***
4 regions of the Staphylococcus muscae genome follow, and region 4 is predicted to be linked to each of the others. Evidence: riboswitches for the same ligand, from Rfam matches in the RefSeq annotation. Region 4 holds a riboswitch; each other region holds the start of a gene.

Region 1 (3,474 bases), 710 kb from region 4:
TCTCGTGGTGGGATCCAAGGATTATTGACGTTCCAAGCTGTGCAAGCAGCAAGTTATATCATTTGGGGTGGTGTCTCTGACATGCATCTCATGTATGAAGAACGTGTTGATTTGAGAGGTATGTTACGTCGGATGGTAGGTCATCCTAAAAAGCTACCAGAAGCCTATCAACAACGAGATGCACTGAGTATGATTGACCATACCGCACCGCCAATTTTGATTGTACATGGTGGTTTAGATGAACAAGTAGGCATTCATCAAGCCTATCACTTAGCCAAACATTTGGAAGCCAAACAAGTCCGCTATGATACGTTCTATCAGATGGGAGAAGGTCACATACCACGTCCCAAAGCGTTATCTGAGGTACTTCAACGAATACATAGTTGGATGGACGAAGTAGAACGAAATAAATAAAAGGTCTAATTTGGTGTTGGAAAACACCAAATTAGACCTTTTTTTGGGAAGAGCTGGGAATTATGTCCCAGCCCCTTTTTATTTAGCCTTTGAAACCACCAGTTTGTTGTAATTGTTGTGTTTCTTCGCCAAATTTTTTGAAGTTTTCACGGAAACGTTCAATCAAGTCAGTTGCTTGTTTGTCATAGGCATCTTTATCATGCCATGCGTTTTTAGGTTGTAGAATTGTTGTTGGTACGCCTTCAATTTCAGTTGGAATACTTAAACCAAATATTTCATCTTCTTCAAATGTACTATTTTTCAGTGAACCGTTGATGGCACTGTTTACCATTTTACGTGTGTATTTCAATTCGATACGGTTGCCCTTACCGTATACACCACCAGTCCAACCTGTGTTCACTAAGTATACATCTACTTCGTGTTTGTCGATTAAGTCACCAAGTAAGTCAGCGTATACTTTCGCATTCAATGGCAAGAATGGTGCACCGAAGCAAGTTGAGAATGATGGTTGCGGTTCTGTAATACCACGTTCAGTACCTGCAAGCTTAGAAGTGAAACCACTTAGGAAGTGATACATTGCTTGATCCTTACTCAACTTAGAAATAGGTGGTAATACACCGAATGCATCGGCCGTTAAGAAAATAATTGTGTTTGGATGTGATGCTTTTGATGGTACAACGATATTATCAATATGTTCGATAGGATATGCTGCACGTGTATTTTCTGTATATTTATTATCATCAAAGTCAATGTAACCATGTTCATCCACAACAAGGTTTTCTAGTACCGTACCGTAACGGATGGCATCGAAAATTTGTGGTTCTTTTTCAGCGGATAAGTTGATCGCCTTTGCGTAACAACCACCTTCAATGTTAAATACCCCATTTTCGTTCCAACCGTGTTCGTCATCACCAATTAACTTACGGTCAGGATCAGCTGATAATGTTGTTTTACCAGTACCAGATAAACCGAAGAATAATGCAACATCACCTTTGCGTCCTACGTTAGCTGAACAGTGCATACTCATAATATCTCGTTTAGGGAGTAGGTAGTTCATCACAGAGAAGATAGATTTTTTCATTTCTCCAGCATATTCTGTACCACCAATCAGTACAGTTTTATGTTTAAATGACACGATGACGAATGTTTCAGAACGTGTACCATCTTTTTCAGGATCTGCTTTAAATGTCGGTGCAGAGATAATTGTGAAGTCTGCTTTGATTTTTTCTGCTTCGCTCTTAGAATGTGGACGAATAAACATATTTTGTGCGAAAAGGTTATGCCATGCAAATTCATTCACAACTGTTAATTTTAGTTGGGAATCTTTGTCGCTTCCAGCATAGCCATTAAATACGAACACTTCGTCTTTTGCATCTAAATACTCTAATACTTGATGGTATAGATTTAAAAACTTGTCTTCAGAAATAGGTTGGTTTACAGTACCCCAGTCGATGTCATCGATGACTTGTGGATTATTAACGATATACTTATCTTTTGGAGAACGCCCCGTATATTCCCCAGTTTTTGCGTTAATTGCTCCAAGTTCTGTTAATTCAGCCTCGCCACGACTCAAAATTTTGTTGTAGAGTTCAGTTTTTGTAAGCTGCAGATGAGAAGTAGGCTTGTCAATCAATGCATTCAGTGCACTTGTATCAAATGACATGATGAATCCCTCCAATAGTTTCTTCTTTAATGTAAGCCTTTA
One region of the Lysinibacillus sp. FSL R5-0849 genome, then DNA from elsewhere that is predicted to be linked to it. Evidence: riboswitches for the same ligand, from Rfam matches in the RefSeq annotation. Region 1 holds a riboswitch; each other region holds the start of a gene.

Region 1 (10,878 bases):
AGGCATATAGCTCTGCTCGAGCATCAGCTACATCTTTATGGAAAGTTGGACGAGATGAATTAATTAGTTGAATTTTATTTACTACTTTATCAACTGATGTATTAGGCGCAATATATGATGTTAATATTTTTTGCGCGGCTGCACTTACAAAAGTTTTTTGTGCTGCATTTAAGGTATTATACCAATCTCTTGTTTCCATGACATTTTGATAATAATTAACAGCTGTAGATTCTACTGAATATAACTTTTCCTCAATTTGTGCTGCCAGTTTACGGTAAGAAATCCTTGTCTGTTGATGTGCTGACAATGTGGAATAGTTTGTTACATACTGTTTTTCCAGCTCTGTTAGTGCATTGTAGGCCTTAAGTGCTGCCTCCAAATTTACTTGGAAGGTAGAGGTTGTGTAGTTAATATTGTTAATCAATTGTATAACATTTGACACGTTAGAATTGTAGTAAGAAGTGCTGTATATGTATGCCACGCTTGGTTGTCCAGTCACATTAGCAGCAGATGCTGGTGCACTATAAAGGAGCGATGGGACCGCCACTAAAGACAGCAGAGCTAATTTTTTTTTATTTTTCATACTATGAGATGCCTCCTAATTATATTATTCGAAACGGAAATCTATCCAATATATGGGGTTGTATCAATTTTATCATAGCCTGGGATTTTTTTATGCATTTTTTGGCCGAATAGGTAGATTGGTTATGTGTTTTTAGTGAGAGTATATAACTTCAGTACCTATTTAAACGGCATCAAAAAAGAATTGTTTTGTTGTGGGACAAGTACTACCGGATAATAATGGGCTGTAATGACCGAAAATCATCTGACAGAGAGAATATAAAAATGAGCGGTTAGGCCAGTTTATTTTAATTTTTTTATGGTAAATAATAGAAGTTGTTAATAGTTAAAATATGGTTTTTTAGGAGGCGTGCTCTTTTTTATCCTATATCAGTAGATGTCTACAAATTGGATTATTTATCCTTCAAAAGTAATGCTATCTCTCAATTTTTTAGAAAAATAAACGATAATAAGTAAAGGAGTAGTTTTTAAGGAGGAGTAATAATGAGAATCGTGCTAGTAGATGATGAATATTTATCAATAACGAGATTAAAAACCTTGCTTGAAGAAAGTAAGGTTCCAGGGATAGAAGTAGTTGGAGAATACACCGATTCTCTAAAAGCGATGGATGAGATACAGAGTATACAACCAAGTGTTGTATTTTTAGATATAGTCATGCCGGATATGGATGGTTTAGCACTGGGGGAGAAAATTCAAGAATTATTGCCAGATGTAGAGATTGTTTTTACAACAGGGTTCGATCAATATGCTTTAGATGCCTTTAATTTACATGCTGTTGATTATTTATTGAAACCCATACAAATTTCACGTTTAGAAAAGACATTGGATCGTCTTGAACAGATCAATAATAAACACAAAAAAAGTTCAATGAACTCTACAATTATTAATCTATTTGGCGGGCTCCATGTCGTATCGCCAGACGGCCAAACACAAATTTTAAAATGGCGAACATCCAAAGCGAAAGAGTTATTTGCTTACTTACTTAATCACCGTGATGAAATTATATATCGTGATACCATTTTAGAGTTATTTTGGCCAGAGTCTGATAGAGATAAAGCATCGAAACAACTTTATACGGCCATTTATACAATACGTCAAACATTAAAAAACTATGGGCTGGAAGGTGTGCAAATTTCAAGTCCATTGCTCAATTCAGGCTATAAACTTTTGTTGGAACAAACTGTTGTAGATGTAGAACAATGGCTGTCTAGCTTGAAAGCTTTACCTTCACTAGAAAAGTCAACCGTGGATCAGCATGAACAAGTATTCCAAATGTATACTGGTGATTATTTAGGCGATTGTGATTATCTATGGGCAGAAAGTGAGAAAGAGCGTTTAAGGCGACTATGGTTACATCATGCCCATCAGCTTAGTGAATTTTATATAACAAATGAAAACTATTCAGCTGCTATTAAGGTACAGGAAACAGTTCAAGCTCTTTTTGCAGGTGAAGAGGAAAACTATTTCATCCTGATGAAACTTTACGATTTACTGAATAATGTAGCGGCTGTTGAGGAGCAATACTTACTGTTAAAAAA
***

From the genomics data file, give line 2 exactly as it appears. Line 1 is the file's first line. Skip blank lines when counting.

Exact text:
Region 1 (3,474 bases), 710 kb from region 4: